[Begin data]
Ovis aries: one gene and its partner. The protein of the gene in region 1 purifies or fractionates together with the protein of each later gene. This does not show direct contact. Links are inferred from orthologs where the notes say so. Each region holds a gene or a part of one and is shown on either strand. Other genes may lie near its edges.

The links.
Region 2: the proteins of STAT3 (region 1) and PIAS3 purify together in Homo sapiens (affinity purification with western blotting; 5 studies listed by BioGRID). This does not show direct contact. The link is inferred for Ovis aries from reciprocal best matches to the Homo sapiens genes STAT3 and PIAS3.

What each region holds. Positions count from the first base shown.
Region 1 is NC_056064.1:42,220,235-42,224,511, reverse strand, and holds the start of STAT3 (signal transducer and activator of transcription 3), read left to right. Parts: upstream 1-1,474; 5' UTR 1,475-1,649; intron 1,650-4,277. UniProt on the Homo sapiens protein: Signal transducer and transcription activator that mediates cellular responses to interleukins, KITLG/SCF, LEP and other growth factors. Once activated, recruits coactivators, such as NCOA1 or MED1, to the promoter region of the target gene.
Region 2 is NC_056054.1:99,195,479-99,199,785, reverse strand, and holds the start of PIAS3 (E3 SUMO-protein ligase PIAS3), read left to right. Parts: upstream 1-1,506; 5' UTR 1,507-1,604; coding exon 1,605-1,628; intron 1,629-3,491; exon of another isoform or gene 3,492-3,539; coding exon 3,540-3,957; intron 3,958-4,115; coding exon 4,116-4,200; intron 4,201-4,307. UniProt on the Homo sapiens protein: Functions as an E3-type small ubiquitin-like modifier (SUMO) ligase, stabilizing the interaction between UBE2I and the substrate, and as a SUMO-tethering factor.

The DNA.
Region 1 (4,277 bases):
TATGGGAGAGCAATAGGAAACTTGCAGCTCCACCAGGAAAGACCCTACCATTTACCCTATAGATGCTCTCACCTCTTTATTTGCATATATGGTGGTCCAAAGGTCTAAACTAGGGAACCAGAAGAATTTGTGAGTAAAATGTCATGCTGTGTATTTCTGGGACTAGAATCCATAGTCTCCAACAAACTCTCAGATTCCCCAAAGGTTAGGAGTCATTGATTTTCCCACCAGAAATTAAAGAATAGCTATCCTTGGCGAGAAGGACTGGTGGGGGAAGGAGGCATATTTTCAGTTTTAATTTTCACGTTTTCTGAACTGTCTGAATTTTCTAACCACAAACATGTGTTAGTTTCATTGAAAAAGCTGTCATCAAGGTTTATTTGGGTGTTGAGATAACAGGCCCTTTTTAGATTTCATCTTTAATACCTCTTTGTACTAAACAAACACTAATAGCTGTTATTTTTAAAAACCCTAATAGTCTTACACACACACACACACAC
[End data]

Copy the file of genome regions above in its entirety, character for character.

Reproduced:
Ovis aries: one gene and its partner. The protein of the gene in region 1 purifies or fractionates together with the protein of each later gene. This does not show direct contact. Links are inferred from orthologs where the notes say so. Each region holds a gene or a part of one and is shown on either strand. Other genes may lie near its edges.

The links.
Region 2: the proteins of STAT3 (region 1) and PIAS3 purify together in Homo sapiens (affinity purification with western blotting; 5 studies listed by BioGRID). This does not show direct contact. The link is inferred for Ovis aries from reciprocal best matches to the Homo sapiens genes STAT3 and PIAS3.

What each region holds. Positions count from the first base shown.
Region 1 is NC_056064.1:42,220,235-42,224,511, reverse strand, and holds the start of STAT3 (signal transducer and activator of transcription 3), read left to right. Parts: upstream 1-1,474; 5' UTR 1,475-1,649; intron 1,650-4,277. UniProt on the Homo sapiens protein: Signal transducer and transcription activator that mediates cellular responses to interleukins, KITLG/SCF, LEP and other growth factors. Once activated, recruits coactivators, such as NCOA1 or MED1, to the promoter region of the target gene.
Region 2 is NC_056054.1:99,195,479-99,199,785, reverse strand, and holds the start of PIAS3 (E3 SUMO-protein ligase PIAS3), read left to right. Parts: upstream 1-1,506; 5' UTR 1,507-1,604; coding exon 1,605-1,628; intron 1,629-3,491; exon of another isoform or gene 3,492-3,539; coding exon 3,540-3,957; intron 3,958-4,115; coding exon 4,116-4,200; intron 4,201-4,307. UniProt on the Homo sapiens protein: Functions as an E3-type small ubiquitin-like modifier (SUMO) ligase, stabilizing the interaction between UBE2I and the substrate, and as a SUMO-tethering factor.

The DNA.
Region 1 (4,277 bases):
TATGGGAGAGCAATAGGAAACTTGCAGCTCCACCAGGAAAGACCCTACCATTTACCCTATAGATGCTCTCACCTCTTTATTTGCATATATGGTGGTCCAAAGGTCTAAACTAGGGAACCAGAAGAATTTGTGAGTAAAATGTCATGCTGTGTATTTCTGGGACTAGAATCCATAGTCTCCAACAAACTCTCAGATTCCCCAAAGGTTAGGAGTCATTGATTTTCCCACCAGAAATTAAAGAATAGCTATCCTTGGCGAGAAGGACTGGTGGGGGAAGGAGGCATATTTTCAGTTTTAATTTTCACGTTTTCTGAACTGTCTGAATTTTCTAACCACAAACATGTGTTAGTTTCATTGAAAAAGCTGTCATCAAGGTTTATTTGGGTGTTGAGATAACAGGCCCTTTTTAGATTTCATCTTTAATACCTCTTTGTACTAAACAAACACTAATAGCTGTTATTTTTAAAAACCCTAATAGTCTTACACACACACACACACAC